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Letters, March 10

Vaccine clinic outstanding

Vaccination clinics across the country have been a huge logistical challenge and learning curve. Jackson County residents, however, have many reasons to be thankful for the excellent clinic close to RRMC.

I was not eligible for earlier clinics at the Expo, but when it was finally my age group’s turn, I was easily able to make an appointment online. At my designated day and time, I was in and out of the clinic in less than 45 minutes, which even included the 15-minute wait time for possible allergic reactions.

The clinic was well staffed — starting with the greeter outside the clinic directing us to the correct line, the lady who checked us in on her laptop while waiting outside, the nurse who administered the shot and, finally, the medical staff checking on folks in the “reaction” area. We were told that, by the time we returned home and checked online, our second vaccine appointment should already show up. Sure enough — it did! What an example of efficiency!

Many thanks to those who helped in the planning of this clinic and those who staffed it. I’m grateful to be one step closer to a return of “normal” life.

Anne Uzzell


Football is harmful

Our capitalistic system bobs, weaves, stalls, obfuscates and fails to act when confronted by valid threats to any “profitable” practice, no matter how egregious. The lengthy struggle in curtailing the abuses of the tobacco industry is proof of that. The corporate profits coupled with enormous revenue streams were extremely enticing and our legislators, supposedly sworn to protect the nation, were extremely reluctant to intervene.

Recently, ongoing CTE studies (Chronic Traumatic Encephalopathy) at Boston University have indicated that engaging in the sport of football, where repeated blows to the head are common, is causing many premature deaths and bizarre behavior patterns among those who formerly engaged in the sport. While relatively new in the spectrum of disease, the condition has long been known as “punch drunk,” common to former boxers.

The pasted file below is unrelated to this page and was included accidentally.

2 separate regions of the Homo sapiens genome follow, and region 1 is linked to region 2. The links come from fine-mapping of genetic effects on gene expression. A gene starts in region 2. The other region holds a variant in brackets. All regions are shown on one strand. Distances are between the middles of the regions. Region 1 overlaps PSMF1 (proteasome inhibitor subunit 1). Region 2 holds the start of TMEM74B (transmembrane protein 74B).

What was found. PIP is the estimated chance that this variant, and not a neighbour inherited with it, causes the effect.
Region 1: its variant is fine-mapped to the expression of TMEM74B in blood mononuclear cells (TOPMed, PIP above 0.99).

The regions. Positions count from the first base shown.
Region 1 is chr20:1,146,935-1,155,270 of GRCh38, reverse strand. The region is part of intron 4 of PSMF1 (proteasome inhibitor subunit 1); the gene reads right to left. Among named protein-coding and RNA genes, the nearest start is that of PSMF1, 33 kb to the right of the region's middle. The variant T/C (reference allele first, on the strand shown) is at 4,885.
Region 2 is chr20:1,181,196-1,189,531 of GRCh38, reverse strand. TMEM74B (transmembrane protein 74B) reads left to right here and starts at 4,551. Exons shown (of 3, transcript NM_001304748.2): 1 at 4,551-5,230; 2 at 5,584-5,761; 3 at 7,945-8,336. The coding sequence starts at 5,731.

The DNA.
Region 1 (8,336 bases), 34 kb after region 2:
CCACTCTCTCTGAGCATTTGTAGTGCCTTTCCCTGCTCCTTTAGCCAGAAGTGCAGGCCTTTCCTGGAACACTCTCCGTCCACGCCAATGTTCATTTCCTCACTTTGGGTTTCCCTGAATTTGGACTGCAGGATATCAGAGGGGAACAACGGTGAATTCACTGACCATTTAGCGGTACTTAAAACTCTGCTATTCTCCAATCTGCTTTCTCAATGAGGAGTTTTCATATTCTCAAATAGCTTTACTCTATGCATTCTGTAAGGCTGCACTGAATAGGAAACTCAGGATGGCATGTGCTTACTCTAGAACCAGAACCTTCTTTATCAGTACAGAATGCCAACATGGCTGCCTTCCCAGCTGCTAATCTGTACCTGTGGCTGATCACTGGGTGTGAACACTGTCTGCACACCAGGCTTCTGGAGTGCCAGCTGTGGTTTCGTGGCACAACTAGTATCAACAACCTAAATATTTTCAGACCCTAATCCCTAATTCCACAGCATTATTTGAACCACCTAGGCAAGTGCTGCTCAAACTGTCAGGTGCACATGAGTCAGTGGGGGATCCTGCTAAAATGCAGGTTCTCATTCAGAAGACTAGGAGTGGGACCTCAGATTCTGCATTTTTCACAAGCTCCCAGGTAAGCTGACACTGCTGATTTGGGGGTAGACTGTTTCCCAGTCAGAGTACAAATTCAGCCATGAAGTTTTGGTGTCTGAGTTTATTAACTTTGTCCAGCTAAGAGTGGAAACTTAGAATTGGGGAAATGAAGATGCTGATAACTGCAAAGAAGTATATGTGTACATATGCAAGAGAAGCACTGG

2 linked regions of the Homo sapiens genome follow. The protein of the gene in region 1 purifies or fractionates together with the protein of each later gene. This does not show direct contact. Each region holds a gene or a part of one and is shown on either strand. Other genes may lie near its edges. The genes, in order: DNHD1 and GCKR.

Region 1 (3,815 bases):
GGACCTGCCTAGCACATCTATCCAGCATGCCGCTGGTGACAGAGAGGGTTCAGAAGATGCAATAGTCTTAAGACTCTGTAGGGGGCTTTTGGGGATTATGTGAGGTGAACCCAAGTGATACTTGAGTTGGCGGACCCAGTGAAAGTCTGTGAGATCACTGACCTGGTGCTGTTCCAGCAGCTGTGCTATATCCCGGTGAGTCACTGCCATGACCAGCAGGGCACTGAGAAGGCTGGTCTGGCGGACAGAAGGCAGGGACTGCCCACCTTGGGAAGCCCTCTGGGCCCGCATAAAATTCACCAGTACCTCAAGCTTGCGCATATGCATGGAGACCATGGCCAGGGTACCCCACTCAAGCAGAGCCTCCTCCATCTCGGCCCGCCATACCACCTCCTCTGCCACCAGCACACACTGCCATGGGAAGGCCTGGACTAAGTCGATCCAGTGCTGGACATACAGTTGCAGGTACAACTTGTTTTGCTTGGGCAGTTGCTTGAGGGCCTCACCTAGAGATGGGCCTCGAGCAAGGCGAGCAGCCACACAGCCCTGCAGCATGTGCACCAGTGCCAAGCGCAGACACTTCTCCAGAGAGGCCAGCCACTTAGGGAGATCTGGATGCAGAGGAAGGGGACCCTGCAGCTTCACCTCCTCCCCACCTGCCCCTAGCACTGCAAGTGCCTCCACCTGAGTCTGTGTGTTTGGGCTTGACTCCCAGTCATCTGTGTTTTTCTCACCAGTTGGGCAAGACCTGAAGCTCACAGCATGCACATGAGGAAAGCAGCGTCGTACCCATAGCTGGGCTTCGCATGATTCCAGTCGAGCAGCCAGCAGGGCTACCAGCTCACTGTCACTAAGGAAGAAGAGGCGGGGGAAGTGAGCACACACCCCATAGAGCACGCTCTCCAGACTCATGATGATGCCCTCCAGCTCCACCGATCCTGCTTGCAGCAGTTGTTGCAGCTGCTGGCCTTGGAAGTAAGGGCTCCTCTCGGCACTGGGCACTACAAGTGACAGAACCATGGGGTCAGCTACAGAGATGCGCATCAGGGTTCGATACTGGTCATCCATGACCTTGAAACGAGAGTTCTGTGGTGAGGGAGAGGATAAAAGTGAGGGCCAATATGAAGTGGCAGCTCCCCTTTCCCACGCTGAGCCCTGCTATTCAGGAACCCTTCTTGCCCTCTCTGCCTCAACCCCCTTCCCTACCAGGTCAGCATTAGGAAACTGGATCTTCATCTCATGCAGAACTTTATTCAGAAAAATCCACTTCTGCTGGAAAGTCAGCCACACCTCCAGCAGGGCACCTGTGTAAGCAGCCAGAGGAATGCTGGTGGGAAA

Every parent should educate themselves on the harmful effects of this disease and its commonality to the sport of football before allowing their progeny to risk permanent harm. As a longtime football addict I admit to unthinkingly applauding the violence inherent in a sport that is the epitome of the word masochism. I wish to apologize. Our young men should not be risking their entire future in this basically nonsensical activity.

Bob Warren

Central Point

Alert systems open to all

On Sunday, March 7, on page 2A, Iris M. Crawford wrote that communities of color and other marginalized groups are disproportionately impacted by the effects of climate change.

She used as an example the Almeda fire alerts: “For evidence, look no further than the fire that ripped through Southern Oregon last September. People in the relatively affluent town of Ashland received faster and clearer warnings to evacuate than people in less-well-off towns nearby ”

Today I talked to an official of the Ashland Fire Department, and confirmed that anybody can sign up for the city of Ashland alert system. Indeed, you can live in another state and still sign up for alerts.

In addition, Jackson County has an alert system that anyone can sign up for. It’s called Nixle, and you can easily register online. Since the fire the city of Ashland has also gone to the Nixle system. Again, anyone can register online. You don’t have to be from an affluent community.

The reason that Talent and Phoenix did not get alerts as soon as Ashland did is because “there were some hiccups in getting the alerts off,” says my contact. She said that after the fire the number of people signing up for alerts increased exponentially.

Linda Mandeville Gamble


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